ERIC Number: ED227761
Record Type: RIE
Publication Date: 1982-Aug
Reference Count: 0
Economic Growth and Equal Opportunity: Conflicting or Complementary Goals in Higher Education. Discussion Papers, DP #706-82.
Hansen, W. Lee
The extent to which student financial aid has changed the composition of young people attending and planning to attend college is considered. The income redistribution policies of the 1960s and 1970s included rapid expansion of federal financial aid programs and reflected a shift from the goal of promoting economic efficiency and faster economic growth to the goal of providing greater equity. Data from the annual Current Population Surveys show that little or no change occurred in the ratio of college enrollment rates for youth from families with income below the median relative to youth from families with above-median incomes. Additionally, data from the National Longitudinal Study of the High School Class of 1972 show no real changes in college attendance plans of high school seniors, after controlling for socioeconomic status and ability. It is concluded that student financial aid programs substituted public for private funds, thus reducing the burden of educational costs to college students and their parents. They did relatively little, however, to induce more youth from lower income families to attend college and they impeded economic growth by sacrificing economic efficiency. The major student financial aid programs, their rationale, and expected effects are reviewed. (SW)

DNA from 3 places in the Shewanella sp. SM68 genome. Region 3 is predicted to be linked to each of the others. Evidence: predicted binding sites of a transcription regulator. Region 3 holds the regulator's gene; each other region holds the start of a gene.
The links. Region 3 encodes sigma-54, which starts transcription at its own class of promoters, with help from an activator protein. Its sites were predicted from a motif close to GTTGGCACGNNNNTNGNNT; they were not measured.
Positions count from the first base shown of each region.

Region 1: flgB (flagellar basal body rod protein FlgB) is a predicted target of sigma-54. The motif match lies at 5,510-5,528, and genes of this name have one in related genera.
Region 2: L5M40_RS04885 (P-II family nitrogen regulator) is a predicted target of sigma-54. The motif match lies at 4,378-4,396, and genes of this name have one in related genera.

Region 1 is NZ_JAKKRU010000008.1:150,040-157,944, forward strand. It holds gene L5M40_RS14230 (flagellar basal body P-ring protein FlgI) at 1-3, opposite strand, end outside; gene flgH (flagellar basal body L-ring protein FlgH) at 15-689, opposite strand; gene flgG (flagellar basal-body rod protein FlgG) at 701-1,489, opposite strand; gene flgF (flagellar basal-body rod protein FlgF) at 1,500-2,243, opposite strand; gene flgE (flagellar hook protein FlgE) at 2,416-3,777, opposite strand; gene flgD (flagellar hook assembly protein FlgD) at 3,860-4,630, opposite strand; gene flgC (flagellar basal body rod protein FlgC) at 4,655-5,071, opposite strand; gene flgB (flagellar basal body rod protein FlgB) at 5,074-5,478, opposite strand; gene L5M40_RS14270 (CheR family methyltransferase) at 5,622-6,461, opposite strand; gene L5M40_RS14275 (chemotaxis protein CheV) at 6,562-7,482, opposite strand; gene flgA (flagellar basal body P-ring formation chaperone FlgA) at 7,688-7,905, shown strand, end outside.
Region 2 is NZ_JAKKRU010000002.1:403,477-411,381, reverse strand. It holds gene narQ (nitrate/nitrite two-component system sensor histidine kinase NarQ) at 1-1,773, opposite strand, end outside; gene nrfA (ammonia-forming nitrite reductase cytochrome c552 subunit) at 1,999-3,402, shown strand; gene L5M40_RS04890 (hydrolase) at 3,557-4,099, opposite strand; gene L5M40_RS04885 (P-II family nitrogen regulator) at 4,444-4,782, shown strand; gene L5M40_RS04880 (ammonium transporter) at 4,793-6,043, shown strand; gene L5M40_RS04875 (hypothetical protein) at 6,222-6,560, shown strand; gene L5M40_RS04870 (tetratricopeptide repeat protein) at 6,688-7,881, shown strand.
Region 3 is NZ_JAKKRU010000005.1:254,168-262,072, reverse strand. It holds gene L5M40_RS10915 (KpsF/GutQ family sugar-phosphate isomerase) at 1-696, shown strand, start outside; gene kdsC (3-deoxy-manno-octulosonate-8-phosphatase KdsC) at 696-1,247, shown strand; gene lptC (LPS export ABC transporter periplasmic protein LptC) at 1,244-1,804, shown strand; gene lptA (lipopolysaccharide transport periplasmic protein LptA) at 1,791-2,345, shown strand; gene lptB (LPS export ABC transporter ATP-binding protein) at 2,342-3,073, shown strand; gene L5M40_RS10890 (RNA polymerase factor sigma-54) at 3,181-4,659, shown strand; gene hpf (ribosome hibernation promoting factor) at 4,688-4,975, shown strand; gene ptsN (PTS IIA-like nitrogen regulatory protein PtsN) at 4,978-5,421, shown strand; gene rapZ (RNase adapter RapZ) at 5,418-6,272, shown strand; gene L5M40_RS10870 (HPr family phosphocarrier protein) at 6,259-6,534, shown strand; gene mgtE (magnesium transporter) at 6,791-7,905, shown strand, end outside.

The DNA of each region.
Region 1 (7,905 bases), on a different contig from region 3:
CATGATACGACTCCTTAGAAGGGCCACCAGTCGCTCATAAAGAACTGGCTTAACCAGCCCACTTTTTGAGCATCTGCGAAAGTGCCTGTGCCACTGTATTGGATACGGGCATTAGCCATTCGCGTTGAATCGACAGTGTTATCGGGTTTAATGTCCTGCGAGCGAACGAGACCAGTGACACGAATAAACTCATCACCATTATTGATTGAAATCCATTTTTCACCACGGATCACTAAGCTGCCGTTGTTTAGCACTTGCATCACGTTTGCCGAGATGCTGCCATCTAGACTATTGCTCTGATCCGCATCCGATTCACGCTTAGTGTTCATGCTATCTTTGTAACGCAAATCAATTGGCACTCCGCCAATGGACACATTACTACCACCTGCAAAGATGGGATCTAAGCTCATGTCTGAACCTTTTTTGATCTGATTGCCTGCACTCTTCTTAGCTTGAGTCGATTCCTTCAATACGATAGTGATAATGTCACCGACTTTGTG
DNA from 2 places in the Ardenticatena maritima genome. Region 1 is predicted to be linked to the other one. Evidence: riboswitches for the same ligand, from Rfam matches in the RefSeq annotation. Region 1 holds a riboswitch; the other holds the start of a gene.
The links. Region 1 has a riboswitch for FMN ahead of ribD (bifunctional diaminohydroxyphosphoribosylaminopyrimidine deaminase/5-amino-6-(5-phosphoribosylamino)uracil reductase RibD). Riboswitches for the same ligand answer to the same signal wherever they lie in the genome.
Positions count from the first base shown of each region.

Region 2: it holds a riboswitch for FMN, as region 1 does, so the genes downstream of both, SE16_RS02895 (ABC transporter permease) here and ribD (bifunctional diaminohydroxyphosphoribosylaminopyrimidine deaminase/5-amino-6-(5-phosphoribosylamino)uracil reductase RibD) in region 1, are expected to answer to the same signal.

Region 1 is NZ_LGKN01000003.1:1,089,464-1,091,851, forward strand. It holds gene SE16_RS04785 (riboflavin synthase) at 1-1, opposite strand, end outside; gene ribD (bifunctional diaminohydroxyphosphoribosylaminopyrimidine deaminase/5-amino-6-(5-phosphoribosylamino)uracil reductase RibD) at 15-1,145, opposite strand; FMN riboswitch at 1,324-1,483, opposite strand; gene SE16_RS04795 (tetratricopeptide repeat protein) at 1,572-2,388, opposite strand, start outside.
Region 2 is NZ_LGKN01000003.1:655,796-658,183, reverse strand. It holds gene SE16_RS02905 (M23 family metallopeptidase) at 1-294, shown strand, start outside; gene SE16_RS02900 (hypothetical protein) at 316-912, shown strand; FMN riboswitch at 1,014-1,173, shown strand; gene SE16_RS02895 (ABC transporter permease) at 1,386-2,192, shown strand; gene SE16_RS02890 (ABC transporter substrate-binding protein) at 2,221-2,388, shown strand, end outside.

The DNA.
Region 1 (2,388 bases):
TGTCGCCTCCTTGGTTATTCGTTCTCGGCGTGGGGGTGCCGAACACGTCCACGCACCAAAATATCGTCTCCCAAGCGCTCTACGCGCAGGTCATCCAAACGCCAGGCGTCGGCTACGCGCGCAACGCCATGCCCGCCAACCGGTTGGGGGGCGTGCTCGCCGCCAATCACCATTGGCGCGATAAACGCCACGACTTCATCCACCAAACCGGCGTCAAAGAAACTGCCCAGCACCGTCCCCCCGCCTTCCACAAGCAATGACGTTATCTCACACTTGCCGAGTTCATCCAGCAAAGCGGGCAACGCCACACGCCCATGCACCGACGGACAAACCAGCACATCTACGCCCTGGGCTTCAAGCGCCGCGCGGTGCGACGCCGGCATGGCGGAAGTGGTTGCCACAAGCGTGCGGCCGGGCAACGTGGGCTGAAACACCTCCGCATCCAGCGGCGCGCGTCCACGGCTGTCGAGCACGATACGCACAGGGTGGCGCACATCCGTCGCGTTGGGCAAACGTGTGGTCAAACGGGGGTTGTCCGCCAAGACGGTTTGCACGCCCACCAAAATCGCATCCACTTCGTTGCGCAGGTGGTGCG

Descriptors: Academic Aspiration, College Attendance, Economic Climate, Economically Disadvantaged, Educational Equity (Finance), Enrollment Influences, Federal Aid, Financial Aid Applicants, Higher Education, Low Income Groups, Student Financial Aid
Institute for Research on Poverty, 3412 Social Science Building, 1180 Observatory Drive, University of Wisconsin, Madison, WI 53706.
Publication Type: Information Analyses
Education Level: N/A
Sponsor: National Inst. of Education (ED), Washington, DC.
Authoring Institution: Wisconsin Univ., Madison. Inst. for Research on Poverty.